45. 45. 4. mLearning at CSU DIVISION OF LEARNING AND TEACHING SERVICES
  46. 46. http://www.csu.edu.au/division/lts/docs/role/ltsystemsdashboard.pd f DIVISION OF LEARNING AND TEACHING SERVICES
  47. 47. Implementation thus far: - 2012 iTunesU (private) with CSU Replay - since 2008 podcast tool in Interact: 2011 in 714 subject sites, out of approx 3600 sites = 20% - since 2010 ePortfolio/PLE system mobile web and iPhone/iPad app - now looking at iTunesU public 2011 - 2013 mLearn project at CSU DIVISION OF LEARNING AND TEACHING SERVICES
  48. 48. DIVISION OF LEARNING AND TEACHING SERVICES
  49. 49. http://eportfolio.csu.edu.au/pebblepad/mobile DIVISION OF LEARNING AND TEACHING SERVICES
  50. 50. • General mobile access available since mid-2011: mobile web available targeting iphones and android phones http://m.csu.edu.au DIVISION OF LEARNING AND TEACHING SERVICES
  51. 51. - 2011 TO 2013 to expand mlearning and explore sustainability issues (around $.5 million): 1. Mobilise specific features and tools from Interact (CSU’s learning management system Sakai) 2. Run trials of tablet devices: nuclear medicine; eCommerce; education 3. Develop mobile friendly media-rich learning materials 4. Pre-load tablets in the Library for workplace learning, and 5. Mobilise the subject evaluation system. DIVISION OF LEARNING AND TEACHING SERVICES
  52. 52. Phase One trials: 1. Nuclear medicine: interactive elements to the classroom using responseware (clicker app); an information access point and communication tool for students on placement; Use multimedia capabilities to record learning practice in a video diary 2. eCommerce (ITC594 E-commerce Technologies): multiple cohorts; mobile technology and e-commerce; students create and develop content for assessment directly on the device 3. Education (EML302 Investigation: Literacy): create multimodal text; participate in weekly tutorial sessions with the iPad; develop writing tasks using the iPad; post writing tasks to a class blog DIVISION OF LEARNING AND TEACHING SERVICES
  53. 53. Phase Two trials: 1.Demonstrating mathematics using an iPad. A combined trial involving academics teaching mathematics across the university - in Physics, Business and in Learning Skills 2.Apps in Nursing: Simulation and Resources. Use of simulation application and digital copies of traditional paper based resources. 3.iPads for Accessibility. iPads given to disability students to assess the capabilities, improvements and accessibility. 4.Online Tutorials from an iPad. Investigate the ability of staff to run online tutorials with students from an iPad. 5.iPads for Teaching. Academics from a number of schools including nursing, community health and environmental science will use iPads in their teaching practice and assess suitability as a platform for a range of tasks from including in the classroom, to create content, paperless marking & integrating social media. 6.Class Trials One set to be used writing subjects to assess their ability and provide a platform for paperless marking and use of social media. The other in a class Understanding Digital Media with advertising and communication students. DIVISION OF LEARNING AND TEACHING SERVICES
  54. 54. Findings from Phase 1 pre-trial (43/55): DIVISION OF LEARNING AND TEACHING SERVICES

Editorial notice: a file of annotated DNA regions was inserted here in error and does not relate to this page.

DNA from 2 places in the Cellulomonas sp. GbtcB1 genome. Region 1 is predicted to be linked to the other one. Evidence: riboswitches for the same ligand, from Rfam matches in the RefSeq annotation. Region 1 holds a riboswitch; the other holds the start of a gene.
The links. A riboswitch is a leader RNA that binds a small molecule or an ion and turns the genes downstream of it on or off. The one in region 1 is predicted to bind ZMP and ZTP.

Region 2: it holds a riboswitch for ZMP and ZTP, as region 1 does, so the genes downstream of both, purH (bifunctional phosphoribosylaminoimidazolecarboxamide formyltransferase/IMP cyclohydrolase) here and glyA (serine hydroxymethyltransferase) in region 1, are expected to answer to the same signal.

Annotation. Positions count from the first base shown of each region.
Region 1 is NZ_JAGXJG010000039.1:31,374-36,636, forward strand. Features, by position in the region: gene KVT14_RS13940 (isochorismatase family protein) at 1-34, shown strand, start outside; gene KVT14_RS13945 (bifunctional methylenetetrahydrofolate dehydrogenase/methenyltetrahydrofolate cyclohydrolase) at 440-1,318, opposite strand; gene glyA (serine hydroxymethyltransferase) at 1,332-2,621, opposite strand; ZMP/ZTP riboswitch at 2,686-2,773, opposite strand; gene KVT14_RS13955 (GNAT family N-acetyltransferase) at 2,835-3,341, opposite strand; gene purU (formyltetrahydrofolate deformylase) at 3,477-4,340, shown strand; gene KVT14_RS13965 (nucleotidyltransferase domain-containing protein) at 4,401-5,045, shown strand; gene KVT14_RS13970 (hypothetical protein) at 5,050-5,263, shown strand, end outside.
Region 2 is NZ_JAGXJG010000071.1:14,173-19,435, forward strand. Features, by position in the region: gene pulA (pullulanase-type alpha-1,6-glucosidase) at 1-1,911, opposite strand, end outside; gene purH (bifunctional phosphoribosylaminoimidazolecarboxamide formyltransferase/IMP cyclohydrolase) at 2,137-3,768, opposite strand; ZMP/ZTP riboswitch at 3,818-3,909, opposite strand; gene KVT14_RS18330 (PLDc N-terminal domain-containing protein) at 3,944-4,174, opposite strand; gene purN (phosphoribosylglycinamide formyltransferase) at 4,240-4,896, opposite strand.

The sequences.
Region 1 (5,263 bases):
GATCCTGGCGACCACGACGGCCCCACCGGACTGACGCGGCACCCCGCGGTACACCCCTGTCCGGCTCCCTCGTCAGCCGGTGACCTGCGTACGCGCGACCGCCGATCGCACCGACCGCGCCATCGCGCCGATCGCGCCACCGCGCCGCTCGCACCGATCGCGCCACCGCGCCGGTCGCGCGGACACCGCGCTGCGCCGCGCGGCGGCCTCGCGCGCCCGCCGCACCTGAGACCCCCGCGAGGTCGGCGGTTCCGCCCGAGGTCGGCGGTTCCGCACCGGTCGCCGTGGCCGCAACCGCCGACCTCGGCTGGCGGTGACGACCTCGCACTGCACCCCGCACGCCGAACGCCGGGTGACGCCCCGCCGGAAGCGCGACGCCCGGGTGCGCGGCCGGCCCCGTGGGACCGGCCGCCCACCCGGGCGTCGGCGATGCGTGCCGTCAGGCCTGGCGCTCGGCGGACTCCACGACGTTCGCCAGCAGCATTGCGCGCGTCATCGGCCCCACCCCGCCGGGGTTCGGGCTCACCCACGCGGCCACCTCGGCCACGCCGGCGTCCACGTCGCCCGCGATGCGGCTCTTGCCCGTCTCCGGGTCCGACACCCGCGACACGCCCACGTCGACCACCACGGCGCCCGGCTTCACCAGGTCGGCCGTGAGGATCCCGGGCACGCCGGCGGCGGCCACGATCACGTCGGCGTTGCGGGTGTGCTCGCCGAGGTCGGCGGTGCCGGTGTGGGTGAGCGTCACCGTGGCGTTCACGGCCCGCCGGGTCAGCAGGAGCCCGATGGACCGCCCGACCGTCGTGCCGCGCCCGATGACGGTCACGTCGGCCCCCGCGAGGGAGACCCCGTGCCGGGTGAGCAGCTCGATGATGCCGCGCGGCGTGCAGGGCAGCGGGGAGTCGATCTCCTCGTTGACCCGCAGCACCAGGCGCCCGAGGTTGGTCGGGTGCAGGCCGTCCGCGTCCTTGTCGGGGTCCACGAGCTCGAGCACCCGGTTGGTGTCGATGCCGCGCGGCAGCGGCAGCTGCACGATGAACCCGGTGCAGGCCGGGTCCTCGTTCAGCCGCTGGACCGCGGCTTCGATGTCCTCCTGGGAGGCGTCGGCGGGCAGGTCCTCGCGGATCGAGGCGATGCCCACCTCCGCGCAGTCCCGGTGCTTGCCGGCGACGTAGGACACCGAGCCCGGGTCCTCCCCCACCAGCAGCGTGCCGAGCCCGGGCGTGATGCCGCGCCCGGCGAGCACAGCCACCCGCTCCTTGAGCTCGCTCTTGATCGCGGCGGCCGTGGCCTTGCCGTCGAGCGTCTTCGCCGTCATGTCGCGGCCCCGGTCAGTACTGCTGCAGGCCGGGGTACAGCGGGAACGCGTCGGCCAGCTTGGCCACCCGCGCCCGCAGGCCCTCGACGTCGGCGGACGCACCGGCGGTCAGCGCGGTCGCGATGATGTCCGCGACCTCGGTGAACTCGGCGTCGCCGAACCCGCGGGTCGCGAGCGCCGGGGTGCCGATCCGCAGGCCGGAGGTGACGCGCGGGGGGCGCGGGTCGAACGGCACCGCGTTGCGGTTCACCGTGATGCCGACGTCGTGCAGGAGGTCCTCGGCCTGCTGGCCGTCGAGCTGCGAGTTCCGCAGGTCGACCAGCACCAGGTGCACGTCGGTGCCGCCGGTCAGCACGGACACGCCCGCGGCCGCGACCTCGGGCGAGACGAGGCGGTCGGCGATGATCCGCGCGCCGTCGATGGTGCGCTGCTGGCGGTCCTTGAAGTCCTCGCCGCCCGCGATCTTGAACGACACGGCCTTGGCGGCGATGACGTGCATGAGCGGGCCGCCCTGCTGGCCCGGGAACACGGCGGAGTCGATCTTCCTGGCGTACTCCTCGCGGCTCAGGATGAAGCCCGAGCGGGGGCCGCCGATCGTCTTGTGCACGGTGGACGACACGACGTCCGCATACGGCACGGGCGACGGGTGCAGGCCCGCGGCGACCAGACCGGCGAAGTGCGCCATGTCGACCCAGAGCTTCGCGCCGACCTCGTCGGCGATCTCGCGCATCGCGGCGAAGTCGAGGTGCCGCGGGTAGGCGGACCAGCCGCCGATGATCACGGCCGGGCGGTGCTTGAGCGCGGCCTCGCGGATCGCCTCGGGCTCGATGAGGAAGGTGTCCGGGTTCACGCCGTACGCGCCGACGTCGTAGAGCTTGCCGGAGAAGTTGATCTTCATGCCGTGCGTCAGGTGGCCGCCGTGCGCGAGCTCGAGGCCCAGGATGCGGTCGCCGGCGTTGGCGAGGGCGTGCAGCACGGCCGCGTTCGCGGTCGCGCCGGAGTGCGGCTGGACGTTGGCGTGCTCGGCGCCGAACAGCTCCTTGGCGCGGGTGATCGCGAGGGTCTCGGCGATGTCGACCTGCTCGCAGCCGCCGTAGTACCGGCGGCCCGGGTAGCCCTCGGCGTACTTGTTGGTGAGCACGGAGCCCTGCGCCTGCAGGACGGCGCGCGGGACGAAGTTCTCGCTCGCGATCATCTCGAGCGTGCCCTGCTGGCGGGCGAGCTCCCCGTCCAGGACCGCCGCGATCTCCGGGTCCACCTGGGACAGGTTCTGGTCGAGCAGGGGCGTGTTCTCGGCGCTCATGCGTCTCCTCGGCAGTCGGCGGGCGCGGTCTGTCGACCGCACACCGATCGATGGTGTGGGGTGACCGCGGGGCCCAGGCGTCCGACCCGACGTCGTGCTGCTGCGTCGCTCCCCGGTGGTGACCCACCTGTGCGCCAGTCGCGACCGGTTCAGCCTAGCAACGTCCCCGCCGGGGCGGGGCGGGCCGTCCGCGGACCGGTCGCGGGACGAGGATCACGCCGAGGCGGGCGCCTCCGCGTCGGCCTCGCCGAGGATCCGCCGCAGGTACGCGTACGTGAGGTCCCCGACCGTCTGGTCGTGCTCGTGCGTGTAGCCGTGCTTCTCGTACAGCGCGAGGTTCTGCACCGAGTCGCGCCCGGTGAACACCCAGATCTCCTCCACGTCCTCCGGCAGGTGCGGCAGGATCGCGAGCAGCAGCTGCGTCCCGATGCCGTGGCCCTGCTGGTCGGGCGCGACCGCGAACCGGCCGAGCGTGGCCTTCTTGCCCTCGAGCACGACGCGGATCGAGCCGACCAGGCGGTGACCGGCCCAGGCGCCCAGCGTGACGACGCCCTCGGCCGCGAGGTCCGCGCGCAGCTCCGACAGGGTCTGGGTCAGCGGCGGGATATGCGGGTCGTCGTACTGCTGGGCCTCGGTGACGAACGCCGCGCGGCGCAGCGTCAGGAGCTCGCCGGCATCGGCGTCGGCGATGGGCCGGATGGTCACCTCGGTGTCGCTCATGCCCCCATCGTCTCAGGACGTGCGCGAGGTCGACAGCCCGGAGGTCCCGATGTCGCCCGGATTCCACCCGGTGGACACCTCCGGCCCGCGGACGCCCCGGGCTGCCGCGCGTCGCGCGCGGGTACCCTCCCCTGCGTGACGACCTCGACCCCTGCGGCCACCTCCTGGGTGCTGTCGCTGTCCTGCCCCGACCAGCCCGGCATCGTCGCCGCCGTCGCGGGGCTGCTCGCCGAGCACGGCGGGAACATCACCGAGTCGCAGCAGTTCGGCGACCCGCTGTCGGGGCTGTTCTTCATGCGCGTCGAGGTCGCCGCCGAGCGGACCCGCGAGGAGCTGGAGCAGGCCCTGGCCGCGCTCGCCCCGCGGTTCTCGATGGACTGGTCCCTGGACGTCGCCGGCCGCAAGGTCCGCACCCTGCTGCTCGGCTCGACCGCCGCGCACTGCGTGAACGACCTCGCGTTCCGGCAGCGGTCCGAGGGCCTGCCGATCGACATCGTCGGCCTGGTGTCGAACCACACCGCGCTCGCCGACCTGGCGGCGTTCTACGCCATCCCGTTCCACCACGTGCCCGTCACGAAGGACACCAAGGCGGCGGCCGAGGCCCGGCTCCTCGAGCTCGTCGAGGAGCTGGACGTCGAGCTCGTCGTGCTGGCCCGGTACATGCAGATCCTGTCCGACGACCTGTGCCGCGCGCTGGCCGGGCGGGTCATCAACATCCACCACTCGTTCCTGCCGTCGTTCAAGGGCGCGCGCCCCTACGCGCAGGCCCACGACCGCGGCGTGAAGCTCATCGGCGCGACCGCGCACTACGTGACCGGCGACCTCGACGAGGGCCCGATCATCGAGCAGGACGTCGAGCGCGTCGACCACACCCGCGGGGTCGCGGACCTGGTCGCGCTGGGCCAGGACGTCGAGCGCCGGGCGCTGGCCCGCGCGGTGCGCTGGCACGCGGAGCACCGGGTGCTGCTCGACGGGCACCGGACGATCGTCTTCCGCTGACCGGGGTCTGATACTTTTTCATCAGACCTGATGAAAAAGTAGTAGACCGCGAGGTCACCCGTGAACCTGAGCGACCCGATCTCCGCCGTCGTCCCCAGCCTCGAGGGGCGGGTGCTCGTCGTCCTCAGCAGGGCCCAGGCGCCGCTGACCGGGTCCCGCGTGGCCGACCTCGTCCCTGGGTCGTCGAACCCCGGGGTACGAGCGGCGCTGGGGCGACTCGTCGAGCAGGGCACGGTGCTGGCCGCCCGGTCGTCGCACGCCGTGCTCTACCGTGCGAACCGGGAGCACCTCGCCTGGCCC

55. 55. Findings from Phase 1 pre-trial (43/55): Overwhelmingly: Many times a day DIVISION OF LEARNING AND TEACHING SERVICES
  56. 56. Findings from Phase 1 post-trial (13/42): DIVISION OF LEARNING AND TEACHING SERVICES
  57. 57. Findings from Phase 1 post-trial (13/42): DIVISION OF LEARNING AND TEACHING SERVICES
  58. 58. Findings from Phase 1 post-trial (13/42): DIVISION OF LEARNING AND TEACHING SERVICES
  59. 59. Findings from Phase 1 post-trial (13/42): DIVISION OF LEARNING AND TEACHING SERVICES
  60. 60. Findings from Phase 1 post-trial (13/42): DIVISION OF LEARNING AND TEACHING SERVICES
  61. 61. Findings from Phase 1 post-trial (13/42): DIVISION OF LEARNING AND TEACHING SERVICES
  62. 62. Findings from Phase 1 post-trial (13/42): DIVISION OF LEARNING AND TEACHING SERVICES
  63. 63. Findings from Phase 1 post-trial (13/42): DIVISION OF LEARNING AND TEACHING SERVICES
  64. 64. 5. Identifying and overcoming ethical, educational, technical and general challenges DIVISION OF LEARNING AND TEACHING SERVICES
  65. 65. Ethical issues • Inequity across different socio-economic groups and ability to use the technology – organisation could provide; alternatives; decreasing cost of devices; blended • Radiation: disputes around tumour creation, impact on fertility - appropriate risk reduction strategies • Negative impact on sight and hearing – blended learning DIVISION OF LEARNING AND TEACHING SERVICES
  66. 66. • Mobile use in class, and in assessment contexts DIVISION OF LEARNING AND TEACHING SERVICES
  67. 67. Educational issues • Integrated within blended and flexible learning • Deep versus shallow learning DIVISION OF LEARNING AND TEACHING SERVICES
  68. 68. • In-the-flesh communication vs mediated • Appreciate diversified learning preferences • Respect cognitive load (“head space”) • Limitations of multi-tasking DIVISION OF LEARNING AND TEACHING SERVICES
  69. 69. • Redefined role of the teacher/educator? • Informal/mobile language acceptable? DIVISION OF LEARNING AND TEACHING SERVICES
  70. 70. Technical issues • Variable access (regional and rural Australia) – National Broadband Network DIVISION OF LEARNING AND TEACHING SERVICES
  71. 71. • strain on wireless networks (Stanford; Duke: 3 years to expand wireless and cellular coverage to 95 % of the major areas on campus) http://www.ausnetech.com.au/images/cartoons/sept2004.gif DIVISION OF LEARNING AND TEACHING SERVICES
  72. 72. http://akoaotearoa.ac.nz/download/ng/file/group-5274/review-of-lms-literature-for-aut-lms-review-committee.pdf DIVISION OF LEARNING AND TEACHING SERVICES
  73. 73. • Variable platforms (apps against open “web” philosophy), create once, publish everywhere – the promise of HTML5 DIVISION OF LEARNING AND TEACHING SERVICES
  74. 74. General issues • Is it a fad? Gartner’s Hype cycle DIVISION OF LEARNING AND TEACHING SERVICES